The business structure in traditional industries centers primarily around excludability. Because of a good’s excludability, entrepreneurs can charge prior to exchange, like someone purchasing from a grocer, or entry, like admission to a movie theater. Other industries that have excludability but that feature the entrepreneur charging after consumption have a similar business structure, like in most restaurants, where the bill is presented after eating rather than prior. This is relevant to the entrepreneur’s business structure, in particular, as the consumers pay the entrepreneur because they value having the good more than the money.

    With excludability removed, the entrepreneur no longer explicitly has the revenue generated from providing goods to the consumer. This is still an issue of business structure. The entrepreneur must still generate a profit by serving consumers but now also has to account for free riders, so the logic is different. Since the consumer’s acquisition of the good is not conditional upon payment, the entrepreneur must not only convince the consumer to choose his good over the other available options, but he must also convince the consumer that the provision of the good in the future is worth paying for. The business structure, then, must account for marketing, in whatever form it may take, not just toward the consumer for immediately choosing the entrepreneur’s good, but also toward the future. The entrepreneur must market toward and emphasize the consumer’s patronage as a means of the continual provision of the good.

    A small industry that developed within my lifetime has arisen around a public good that demonstrates these principles. Video essays, gaming videos, vlogs, educational videos, and any other kind of video regularly uploaded to YouTube or similar platforms are public goods. The producer of the videos has no way to exclude anyone from watching the video until they pay the producer, and no one person’s viewing of the video meaningfully prohibits anyone else from viewing the video.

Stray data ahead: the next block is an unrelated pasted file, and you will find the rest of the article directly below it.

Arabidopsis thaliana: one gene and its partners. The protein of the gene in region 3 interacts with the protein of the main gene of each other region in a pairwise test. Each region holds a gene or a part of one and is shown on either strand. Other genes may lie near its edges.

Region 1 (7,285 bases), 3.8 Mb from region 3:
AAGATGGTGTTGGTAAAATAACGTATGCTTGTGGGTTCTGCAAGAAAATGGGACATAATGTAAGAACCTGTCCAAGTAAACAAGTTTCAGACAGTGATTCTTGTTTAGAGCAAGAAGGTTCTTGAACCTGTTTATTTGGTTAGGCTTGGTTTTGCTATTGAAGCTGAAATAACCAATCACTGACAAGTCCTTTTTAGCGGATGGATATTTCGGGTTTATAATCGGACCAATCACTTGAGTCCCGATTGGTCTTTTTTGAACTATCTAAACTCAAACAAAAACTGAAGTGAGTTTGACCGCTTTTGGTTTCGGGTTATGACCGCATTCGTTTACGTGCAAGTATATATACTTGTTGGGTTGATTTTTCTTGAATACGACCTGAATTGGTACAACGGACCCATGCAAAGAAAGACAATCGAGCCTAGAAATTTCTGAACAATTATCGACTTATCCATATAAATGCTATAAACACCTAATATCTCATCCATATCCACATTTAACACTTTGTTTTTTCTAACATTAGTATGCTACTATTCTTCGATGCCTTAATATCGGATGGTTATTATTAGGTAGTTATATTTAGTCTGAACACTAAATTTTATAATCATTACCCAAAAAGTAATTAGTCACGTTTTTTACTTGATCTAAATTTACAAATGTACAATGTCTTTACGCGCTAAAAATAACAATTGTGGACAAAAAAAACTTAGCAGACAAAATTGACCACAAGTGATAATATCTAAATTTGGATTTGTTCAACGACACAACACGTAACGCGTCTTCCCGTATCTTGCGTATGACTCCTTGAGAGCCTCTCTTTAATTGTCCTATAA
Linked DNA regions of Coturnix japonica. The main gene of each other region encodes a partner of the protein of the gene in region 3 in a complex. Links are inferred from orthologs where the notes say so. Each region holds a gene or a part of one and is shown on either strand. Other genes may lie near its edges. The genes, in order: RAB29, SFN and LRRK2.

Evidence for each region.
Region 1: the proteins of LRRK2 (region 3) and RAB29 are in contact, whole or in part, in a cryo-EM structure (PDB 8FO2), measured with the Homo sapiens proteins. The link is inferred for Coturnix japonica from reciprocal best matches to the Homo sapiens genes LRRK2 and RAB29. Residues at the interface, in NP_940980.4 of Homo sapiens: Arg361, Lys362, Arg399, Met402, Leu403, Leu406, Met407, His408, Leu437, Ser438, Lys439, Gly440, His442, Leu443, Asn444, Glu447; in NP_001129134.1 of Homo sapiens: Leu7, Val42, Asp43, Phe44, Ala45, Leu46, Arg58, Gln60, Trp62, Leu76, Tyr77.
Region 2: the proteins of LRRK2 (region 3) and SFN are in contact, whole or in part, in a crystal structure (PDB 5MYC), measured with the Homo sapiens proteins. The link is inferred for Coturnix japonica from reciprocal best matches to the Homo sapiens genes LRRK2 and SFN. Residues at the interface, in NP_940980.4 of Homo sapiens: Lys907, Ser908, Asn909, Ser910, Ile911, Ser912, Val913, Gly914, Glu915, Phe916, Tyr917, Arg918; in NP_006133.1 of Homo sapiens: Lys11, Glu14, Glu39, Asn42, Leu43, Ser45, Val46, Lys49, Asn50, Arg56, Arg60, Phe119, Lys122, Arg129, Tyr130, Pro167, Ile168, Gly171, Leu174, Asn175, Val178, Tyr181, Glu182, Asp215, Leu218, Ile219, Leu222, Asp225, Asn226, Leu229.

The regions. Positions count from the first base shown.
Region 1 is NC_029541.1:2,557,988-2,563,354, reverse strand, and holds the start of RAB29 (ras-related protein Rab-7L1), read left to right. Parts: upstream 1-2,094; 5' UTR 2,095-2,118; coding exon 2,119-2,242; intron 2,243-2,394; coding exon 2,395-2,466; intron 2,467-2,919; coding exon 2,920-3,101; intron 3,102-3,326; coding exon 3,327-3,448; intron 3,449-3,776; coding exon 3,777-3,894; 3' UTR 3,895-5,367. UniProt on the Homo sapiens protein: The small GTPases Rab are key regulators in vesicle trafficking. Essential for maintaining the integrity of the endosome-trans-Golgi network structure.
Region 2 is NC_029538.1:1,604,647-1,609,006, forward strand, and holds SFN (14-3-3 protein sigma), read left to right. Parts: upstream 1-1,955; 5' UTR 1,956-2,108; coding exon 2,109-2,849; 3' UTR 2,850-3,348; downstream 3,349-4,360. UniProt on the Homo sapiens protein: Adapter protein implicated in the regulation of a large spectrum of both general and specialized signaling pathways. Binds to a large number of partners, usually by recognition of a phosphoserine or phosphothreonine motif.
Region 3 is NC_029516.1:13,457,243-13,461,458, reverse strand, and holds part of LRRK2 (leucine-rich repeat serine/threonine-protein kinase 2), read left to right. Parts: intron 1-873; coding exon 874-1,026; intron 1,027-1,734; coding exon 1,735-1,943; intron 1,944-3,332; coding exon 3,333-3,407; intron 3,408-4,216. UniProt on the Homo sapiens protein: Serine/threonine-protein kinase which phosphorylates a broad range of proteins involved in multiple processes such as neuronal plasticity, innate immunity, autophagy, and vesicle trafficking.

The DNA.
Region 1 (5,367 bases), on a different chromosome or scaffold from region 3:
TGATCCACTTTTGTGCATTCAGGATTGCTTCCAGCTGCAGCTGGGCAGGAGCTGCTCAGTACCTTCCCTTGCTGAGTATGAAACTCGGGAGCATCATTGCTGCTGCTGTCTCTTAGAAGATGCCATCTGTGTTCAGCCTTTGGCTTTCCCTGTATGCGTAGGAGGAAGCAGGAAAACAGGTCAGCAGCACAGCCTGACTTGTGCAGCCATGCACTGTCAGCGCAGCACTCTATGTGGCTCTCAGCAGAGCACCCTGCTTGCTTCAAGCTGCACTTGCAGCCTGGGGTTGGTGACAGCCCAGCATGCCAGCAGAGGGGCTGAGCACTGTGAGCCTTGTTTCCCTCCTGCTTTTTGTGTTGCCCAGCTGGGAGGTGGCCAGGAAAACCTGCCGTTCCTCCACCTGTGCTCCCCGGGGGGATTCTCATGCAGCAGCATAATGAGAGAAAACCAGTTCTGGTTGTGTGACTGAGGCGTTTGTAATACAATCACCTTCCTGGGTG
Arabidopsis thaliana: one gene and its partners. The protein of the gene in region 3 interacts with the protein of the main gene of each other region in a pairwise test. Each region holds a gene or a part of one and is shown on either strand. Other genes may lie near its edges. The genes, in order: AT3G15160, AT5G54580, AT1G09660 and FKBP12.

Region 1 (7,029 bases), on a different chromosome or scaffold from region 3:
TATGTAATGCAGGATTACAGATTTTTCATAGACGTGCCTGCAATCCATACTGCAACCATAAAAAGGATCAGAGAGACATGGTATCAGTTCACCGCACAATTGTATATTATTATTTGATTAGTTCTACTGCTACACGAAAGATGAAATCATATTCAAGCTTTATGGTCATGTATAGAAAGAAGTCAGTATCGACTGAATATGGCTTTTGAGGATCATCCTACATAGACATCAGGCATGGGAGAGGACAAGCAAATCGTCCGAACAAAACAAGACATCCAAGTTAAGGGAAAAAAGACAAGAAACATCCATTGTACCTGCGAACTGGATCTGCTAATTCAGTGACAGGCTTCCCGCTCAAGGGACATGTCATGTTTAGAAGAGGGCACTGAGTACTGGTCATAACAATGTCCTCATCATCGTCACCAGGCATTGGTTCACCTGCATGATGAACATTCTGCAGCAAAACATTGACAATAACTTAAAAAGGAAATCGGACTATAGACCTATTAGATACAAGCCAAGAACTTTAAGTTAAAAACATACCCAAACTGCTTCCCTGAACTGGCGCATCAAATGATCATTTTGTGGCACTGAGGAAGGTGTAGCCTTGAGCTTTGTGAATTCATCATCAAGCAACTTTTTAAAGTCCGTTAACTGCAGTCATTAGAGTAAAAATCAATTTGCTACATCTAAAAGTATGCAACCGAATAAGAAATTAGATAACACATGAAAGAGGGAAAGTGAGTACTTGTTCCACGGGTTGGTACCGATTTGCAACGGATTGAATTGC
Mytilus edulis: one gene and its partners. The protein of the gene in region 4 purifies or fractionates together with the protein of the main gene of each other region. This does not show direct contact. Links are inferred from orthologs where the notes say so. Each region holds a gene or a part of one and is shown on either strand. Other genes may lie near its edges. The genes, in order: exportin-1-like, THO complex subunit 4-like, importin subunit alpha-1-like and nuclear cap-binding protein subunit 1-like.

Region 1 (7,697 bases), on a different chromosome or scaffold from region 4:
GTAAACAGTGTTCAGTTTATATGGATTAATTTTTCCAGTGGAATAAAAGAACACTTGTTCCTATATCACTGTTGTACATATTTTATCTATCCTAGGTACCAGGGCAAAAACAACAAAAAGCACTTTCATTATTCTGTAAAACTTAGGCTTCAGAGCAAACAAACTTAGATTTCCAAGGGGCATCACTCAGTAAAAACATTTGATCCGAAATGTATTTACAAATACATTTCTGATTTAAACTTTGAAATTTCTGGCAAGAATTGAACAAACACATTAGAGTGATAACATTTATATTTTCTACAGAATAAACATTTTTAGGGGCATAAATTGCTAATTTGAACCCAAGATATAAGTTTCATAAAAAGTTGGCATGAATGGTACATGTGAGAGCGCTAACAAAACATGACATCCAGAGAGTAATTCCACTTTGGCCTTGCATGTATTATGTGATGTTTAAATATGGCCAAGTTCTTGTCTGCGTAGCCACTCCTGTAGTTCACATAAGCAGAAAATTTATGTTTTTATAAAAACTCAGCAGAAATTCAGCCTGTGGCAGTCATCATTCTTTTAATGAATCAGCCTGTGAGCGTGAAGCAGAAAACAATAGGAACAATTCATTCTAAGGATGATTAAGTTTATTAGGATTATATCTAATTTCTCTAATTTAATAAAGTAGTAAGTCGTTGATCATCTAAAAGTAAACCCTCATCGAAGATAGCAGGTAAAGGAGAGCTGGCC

According to mainstream theory, because this form of entertainment is a public good, it cannot be sufficiently provided by private actors. Its audience would have some portion of free riders that would prevent the industry from reaching equilibrium levels of supply. While it would be silly to suggest that the state must assist in providing videos as a result, this is the logic used to justify the state’s provision of other public goods. As anyone can see from the profits generated by any number of YouTube video producers and the abundance of videos regularly uploaded to the website in the pursuit of profit, the mainstream theory falls flat. While some people may have complaints about a specific kind of video being produced or going unproduced, the complaints result not because videos are a public good, but because an entrepreneur, in this case a video producer, has not yet provided them or has already provided them and was unable to turn a profit.

    These successful video producers can enjoy a continuous stream of revenue from their productions primarily because of their marketing. In the fashion mentioned earlier, successful producers communicate to their consumers that the future production of more videos is more valuable than some amount of money held by the consumer. Because people think they will enjoy the future videos more than the money, they pay the video producer.

    The logic that we see with video production and payments can apply to any other public good. It is very easy to imagine that, with proper communication to the consumer, entrepreneurs could supply public lighting to towns without any state intervention, convincing consumers to pay for the future provision of public lighting. The same reasoning applies to defense, where the provider of the service could clearly communicate that if the venture is not profitable, the consumers will in the future go without the defense provided. In short, it is possible to profit from providing public goods.

    In advocating for interventionist policies, the mainstream has neglected the entrepreneur, a major error in reasoning, and is wrongly using that error to justify state intervention. Reintroducing the entrepreneur and his business structure to the economic reasoning has solved the problem of profit motive and the incentive to provide public goods. This invalidates the mainstream’s entire conception of public goods being an issue in a free market, meaning the market has not failed. It is therefore nonsensical for the state to provide them in place of private actors.